Tag Archives: Consciousness-Raising

A Letter to the Editor

24 Feb

 One important function of men’s anti-sexist groups is to stand up as examples, showing people that what we tend to think of as “women’s issues” are really social problems which affect all of us. Simply by existing, you give other men the opportunity to see these issues as things that affect them and that they can do something about, and simultaneously show women that they have allies and support among men.

But this only works if people see you and know about you! So, this month’s anti-sexist men’s group project is a way of letting more people see that you exist and are taking a stand: writing an opinion editorial or a “letter to the editor” of a newspaper or online news website. If you are a grassroots group, a local or regional newspaper might be a good fit; if you are a campus group, most campuses have a student newspaper, and they usually love to get materials from other students. Most papers in print explain their “letters to the editor” policies in each issue, and give you information on how to submit letters. If nothing local seems like a good fit, many communities have online media/news outlets—or if you’re very ambitious and feel qualified, you could try writing to a national newspaper or website.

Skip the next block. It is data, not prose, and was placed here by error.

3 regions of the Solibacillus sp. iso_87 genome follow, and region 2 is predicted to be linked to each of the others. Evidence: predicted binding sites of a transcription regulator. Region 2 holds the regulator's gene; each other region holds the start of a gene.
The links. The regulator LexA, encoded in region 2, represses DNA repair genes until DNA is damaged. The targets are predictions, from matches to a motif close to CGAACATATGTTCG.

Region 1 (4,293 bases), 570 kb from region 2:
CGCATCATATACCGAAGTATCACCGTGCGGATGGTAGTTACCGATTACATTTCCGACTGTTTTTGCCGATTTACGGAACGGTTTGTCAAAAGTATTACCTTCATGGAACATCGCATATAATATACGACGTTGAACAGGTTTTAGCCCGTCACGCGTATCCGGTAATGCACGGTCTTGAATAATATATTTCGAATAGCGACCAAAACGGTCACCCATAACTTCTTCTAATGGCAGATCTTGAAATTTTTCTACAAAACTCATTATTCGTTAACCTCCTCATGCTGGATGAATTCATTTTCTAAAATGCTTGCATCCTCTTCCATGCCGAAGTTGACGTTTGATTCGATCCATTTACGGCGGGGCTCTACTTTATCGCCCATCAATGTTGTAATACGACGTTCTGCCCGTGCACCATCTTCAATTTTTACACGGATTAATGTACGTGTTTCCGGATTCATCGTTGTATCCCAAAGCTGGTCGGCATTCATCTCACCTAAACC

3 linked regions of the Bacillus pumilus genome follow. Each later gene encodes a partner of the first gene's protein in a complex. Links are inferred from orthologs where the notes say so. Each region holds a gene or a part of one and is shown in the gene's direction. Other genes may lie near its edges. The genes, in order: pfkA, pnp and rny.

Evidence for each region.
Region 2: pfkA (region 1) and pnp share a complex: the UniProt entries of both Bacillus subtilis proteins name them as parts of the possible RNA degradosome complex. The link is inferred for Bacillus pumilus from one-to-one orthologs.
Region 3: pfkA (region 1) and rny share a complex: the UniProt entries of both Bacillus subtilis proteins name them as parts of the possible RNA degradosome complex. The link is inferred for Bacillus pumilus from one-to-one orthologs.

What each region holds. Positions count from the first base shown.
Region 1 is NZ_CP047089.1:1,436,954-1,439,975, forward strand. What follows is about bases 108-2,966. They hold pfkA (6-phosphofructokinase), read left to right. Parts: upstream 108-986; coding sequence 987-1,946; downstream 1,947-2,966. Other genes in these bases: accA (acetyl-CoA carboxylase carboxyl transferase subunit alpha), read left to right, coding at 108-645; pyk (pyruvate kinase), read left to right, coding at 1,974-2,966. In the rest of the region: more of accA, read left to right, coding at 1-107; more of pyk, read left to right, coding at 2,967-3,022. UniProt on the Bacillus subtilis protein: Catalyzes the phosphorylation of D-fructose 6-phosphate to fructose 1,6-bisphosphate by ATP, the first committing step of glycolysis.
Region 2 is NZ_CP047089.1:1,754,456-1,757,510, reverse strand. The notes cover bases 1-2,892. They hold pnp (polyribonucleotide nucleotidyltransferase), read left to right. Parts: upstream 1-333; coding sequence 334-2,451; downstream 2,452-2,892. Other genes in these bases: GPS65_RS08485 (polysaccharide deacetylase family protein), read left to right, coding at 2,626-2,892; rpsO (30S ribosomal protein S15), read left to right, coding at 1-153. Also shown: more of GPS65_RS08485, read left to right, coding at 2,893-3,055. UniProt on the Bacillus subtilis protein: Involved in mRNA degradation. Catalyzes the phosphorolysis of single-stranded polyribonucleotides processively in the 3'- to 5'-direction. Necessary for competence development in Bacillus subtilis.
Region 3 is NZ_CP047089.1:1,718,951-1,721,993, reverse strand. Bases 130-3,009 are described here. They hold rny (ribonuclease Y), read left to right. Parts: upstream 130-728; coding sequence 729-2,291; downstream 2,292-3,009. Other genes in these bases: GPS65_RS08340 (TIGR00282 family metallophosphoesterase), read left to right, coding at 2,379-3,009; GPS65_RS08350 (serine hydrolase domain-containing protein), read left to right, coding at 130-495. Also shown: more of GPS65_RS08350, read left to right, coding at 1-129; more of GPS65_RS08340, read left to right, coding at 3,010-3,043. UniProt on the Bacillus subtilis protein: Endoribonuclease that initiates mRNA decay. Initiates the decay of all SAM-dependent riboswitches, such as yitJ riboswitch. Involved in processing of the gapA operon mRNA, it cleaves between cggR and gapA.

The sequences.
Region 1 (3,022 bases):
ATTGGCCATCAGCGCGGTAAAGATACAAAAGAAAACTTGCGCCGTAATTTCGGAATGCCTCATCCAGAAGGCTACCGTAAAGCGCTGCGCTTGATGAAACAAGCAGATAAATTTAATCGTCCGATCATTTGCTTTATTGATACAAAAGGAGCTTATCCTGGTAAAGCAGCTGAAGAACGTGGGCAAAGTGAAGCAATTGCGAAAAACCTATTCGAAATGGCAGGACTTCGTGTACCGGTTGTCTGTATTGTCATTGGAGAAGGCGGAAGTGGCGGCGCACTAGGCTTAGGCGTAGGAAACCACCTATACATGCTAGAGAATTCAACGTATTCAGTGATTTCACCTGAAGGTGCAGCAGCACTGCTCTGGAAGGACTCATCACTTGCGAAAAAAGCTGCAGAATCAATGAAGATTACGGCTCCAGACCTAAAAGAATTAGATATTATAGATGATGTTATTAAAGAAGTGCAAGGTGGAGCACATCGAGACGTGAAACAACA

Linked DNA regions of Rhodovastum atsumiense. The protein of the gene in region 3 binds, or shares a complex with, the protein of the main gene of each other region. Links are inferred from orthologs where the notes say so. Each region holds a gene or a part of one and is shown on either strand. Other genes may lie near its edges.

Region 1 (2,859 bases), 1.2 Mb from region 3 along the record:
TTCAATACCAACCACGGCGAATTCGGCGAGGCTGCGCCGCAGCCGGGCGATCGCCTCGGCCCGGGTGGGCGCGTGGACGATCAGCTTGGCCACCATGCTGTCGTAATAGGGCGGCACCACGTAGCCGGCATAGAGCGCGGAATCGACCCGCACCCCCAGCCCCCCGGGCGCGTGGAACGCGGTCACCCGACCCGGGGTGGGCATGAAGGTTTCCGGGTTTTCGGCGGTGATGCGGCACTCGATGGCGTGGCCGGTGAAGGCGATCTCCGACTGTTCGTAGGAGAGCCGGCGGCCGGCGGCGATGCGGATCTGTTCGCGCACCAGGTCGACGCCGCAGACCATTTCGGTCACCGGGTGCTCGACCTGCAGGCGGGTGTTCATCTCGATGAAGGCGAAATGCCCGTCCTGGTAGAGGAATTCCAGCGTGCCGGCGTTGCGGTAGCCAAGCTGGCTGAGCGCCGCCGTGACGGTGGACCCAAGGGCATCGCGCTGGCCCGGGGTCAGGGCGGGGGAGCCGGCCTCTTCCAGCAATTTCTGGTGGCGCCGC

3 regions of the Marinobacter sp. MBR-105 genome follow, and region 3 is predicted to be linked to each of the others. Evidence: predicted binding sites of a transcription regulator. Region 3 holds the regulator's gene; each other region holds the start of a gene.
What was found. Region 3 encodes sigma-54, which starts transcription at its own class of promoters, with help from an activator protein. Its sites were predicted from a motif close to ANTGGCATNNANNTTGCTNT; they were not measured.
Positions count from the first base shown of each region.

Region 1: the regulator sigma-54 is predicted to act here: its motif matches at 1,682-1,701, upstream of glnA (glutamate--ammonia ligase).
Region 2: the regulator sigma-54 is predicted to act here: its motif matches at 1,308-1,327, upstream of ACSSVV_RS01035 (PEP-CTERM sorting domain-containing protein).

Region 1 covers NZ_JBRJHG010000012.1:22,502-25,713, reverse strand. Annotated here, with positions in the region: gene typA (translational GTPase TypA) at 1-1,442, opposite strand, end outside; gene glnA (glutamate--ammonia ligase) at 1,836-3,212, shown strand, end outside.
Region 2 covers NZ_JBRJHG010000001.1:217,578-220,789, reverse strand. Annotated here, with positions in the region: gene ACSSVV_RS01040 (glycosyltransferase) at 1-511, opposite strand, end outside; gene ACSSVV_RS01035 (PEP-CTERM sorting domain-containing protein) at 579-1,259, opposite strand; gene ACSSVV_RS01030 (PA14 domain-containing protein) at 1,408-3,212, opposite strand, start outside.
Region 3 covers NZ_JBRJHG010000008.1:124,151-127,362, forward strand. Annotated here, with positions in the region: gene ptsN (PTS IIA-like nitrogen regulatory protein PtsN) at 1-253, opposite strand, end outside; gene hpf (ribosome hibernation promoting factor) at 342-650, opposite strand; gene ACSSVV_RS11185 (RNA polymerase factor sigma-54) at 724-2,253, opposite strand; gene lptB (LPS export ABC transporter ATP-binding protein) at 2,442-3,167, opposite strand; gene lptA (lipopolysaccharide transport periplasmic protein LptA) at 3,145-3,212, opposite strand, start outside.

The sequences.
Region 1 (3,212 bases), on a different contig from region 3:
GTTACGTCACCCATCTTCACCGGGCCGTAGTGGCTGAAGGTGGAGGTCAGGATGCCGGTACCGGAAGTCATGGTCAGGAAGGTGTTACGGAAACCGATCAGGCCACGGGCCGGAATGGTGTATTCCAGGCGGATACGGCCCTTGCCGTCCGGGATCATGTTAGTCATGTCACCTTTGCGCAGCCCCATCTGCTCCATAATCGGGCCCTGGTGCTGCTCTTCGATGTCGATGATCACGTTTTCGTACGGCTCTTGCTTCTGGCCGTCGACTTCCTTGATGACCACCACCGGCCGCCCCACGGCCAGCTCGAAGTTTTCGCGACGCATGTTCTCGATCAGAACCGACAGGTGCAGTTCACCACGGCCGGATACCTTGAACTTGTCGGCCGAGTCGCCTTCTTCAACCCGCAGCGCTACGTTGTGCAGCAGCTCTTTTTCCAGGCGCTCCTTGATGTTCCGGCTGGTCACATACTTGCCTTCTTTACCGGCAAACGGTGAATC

This project is a nice way to get your group’s name out and publicize your stance on issues of sexism, sexual and relationship violence, or gender inequality more broadly. By making a public statement of your group’s position and anti-sexist commitments, you hold yourselves accountable to live up to your words, and inspire others to consider them as well. A letter to the editor can also be a good thing to keep in mind for the future, as a way of responding to something sexist or victim-blaming that a newspaper publishes or a public figure says, addressing something happening in current events, or drawing attention to a problem you want your community to address (which can be as specific as lack of lighting in a dangerous area or as broad as the continuing high statistics on domestic violence or sexual assault). When something comes up in your community, be ready to take a stand and write a letter to respond to it. If you’ve published in a paper before, that relationship may help you be published again when your voices are needed; even if not, you have the advantage of bringing a “fresh” take to an issue, because editors love a “man bites dog” story, and unfortunately that is still how men’s anti-sexist efforts are understood.